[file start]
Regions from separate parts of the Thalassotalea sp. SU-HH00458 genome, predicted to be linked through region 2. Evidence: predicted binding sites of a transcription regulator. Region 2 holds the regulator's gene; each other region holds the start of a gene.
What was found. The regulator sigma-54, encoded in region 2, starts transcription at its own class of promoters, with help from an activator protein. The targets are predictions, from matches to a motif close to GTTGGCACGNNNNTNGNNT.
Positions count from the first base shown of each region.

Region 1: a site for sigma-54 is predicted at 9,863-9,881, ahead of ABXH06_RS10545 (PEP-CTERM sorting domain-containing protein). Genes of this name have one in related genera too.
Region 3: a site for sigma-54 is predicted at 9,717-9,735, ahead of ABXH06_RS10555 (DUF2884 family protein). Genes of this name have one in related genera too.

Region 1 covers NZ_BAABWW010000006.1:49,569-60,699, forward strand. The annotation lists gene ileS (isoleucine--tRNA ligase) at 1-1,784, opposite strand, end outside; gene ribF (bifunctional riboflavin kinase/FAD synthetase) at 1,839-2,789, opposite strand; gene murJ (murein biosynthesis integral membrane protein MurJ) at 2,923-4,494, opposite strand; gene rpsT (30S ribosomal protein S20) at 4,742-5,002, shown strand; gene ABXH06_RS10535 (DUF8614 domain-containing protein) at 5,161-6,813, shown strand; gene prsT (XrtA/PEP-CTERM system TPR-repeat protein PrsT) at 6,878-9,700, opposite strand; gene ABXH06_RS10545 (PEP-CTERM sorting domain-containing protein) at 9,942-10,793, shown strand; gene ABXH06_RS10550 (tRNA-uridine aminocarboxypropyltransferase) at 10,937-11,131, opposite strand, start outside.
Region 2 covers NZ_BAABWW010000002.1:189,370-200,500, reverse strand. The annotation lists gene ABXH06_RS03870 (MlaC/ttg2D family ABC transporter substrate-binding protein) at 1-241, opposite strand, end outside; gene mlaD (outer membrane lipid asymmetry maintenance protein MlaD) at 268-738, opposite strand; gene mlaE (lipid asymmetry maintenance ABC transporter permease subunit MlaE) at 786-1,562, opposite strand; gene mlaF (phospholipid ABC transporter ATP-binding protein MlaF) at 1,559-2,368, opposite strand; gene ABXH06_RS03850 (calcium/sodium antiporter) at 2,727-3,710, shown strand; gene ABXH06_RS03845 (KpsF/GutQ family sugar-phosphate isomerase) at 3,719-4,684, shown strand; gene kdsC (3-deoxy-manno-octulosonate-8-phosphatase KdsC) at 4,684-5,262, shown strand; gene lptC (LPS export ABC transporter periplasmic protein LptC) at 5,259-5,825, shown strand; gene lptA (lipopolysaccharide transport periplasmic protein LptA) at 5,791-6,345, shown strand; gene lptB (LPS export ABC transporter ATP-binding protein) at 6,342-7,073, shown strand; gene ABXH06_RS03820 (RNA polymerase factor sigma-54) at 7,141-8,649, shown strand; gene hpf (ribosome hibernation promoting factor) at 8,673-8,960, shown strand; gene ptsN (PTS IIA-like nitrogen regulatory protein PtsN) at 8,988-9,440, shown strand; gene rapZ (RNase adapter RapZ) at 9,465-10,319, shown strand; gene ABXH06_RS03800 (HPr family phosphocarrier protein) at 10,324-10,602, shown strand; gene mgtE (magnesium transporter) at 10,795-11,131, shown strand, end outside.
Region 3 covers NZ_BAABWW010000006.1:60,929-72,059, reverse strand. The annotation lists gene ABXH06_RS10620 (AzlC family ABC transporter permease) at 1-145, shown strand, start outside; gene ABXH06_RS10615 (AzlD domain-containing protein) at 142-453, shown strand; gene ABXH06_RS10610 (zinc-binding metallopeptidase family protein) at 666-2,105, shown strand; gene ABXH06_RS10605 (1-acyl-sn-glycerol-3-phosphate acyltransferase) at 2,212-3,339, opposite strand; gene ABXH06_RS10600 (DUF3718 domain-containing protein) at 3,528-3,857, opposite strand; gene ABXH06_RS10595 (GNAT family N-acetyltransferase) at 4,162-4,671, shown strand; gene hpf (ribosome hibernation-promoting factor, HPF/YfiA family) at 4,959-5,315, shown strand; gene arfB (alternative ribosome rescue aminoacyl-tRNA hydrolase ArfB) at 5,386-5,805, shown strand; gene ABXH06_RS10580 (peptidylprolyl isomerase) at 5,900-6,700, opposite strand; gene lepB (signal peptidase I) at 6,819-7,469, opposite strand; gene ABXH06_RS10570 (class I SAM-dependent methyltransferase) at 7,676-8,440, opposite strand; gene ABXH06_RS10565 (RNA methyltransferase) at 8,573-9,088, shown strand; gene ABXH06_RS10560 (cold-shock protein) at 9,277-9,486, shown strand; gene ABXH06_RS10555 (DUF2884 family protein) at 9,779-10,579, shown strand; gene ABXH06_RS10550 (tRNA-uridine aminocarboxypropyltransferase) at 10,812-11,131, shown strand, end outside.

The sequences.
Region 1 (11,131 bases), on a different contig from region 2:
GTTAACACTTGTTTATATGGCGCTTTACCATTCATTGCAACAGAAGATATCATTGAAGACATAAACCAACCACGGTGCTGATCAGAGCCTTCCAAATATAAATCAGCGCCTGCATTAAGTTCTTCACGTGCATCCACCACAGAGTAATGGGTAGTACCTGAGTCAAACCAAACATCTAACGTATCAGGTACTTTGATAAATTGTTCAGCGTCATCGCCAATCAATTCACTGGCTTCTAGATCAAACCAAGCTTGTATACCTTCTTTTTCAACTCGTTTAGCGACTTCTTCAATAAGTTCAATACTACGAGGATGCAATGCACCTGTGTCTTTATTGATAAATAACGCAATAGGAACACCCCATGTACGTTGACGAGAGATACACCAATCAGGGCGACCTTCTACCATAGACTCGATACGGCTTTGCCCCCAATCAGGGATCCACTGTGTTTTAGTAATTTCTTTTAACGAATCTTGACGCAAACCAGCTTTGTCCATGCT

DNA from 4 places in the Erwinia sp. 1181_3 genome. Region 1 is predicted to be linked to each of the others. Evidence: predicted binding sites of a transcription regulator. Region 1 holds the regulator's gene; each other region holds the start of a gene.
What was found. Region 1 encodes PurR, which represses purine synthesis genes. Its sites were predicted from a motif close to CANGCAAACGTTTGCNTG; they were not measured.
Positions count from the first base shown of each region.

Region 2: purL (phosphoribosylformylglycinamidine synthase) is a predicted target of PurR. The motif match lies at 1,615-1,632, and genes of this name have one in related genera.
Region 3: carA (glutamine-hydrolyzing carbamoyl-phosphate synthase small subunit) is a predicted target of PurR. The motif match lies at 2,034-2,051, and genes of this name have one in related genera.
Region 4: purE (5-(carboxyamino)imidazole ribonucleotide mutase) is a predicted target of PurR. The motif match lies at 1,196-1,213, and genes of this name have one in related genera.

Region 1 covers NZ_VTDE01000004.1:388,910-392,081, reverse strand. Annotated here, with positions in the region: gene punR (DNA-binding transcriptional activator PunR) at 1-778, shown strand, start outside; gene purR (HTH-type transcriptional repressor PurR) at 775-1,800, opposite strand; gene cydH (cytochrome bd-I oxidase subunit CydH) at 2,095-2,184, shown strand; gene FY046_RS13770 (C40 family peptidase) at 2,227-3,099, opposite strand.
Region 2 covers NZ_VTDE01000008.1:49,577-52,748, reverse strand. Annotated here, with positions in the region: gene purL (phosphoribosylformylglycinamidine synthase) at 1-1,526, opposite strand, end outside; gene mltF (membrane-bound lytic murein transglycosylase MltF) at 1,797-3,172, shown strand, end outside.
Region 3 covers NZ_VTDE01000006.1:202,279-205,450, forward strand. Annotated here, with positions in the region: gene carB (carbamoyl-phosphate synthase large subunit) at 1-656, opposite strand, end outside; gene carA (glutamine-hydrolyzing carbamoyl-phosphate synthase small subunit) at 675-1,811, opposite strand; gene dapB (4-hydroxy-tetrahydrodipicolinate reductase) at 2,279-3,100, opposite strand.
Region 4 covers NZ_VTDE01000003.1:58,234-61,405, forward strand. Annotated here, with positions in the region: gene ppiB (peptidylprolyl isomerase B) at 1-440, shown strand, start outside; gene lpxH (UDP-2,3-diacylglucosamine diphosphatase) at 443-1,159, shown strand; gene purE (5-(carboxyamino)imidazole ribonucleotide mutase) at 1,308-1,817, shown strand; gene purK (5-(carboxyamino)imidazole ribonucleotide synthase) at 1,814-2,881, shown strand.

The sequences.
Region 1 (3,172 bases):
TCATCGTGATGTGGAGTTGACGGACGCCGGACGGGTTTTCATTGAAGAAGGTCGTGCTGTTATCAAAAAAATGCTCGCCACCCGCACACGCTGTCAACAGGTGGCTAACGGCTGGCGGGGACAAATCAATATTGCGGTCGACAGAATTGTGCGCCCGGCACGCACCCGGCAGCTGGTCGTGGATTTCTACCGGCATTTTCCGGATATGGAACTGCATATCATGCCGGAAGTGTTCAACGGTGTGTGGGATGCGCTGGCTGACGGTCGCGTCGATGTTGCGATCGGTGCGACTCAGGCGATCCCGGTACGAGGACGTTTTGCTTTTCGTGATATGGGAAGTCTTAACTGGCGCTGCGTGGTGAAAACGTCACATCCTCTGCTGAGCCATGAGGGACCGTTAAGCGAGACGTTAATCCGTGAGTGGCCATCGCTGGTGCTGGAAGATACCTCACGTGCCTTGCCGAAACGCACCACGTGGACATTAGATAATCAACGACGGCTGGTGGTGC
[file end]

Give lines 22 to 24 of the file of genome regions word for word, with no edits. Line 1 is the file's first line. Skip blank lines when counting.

The sequences.
Region 1 (3,172 bases):
TCATCGTGATGTGGAGTTGACGGACGCCGGACGGGTTTTCATTGAAGAAGGTCGTGCTGTTATCAAAAAAATGCTCGCCACCCGCACACGCTGTCAACAGGTGGCTAACGGCTGGCGGGGACAAATCAATATTGCGGTCGACAGAATTGTGCGCCCGGCACGCACCCGGCAGCTGGTCGTGGATTTCTACCGGCATTTTCCGGATATGGAACTGCATATCATGCCGGAAGTGTTCAACGGTGTGTGGGATGCGCTGGCTGACGGTCGCGTCGATGTTGCGATCGGTGCGACTCAGGCGATCCCGGTACGAGGACGTTTTGCTTTTCGTGATATGGGAAGTCTTAACTGGCGCTGCGTGGTGAAAACGTCACATCCTCTGCTGAGCCATGAGGGACCGTTAAGCGAGACGTTAATCCGTGAGTGGCCATCGCTGGTGCTGGAAGATACCTCACGTGCCTTGCCGAAACGCACCACGTGGACATTAGATAATCAACGACGGCTGGTGGTGC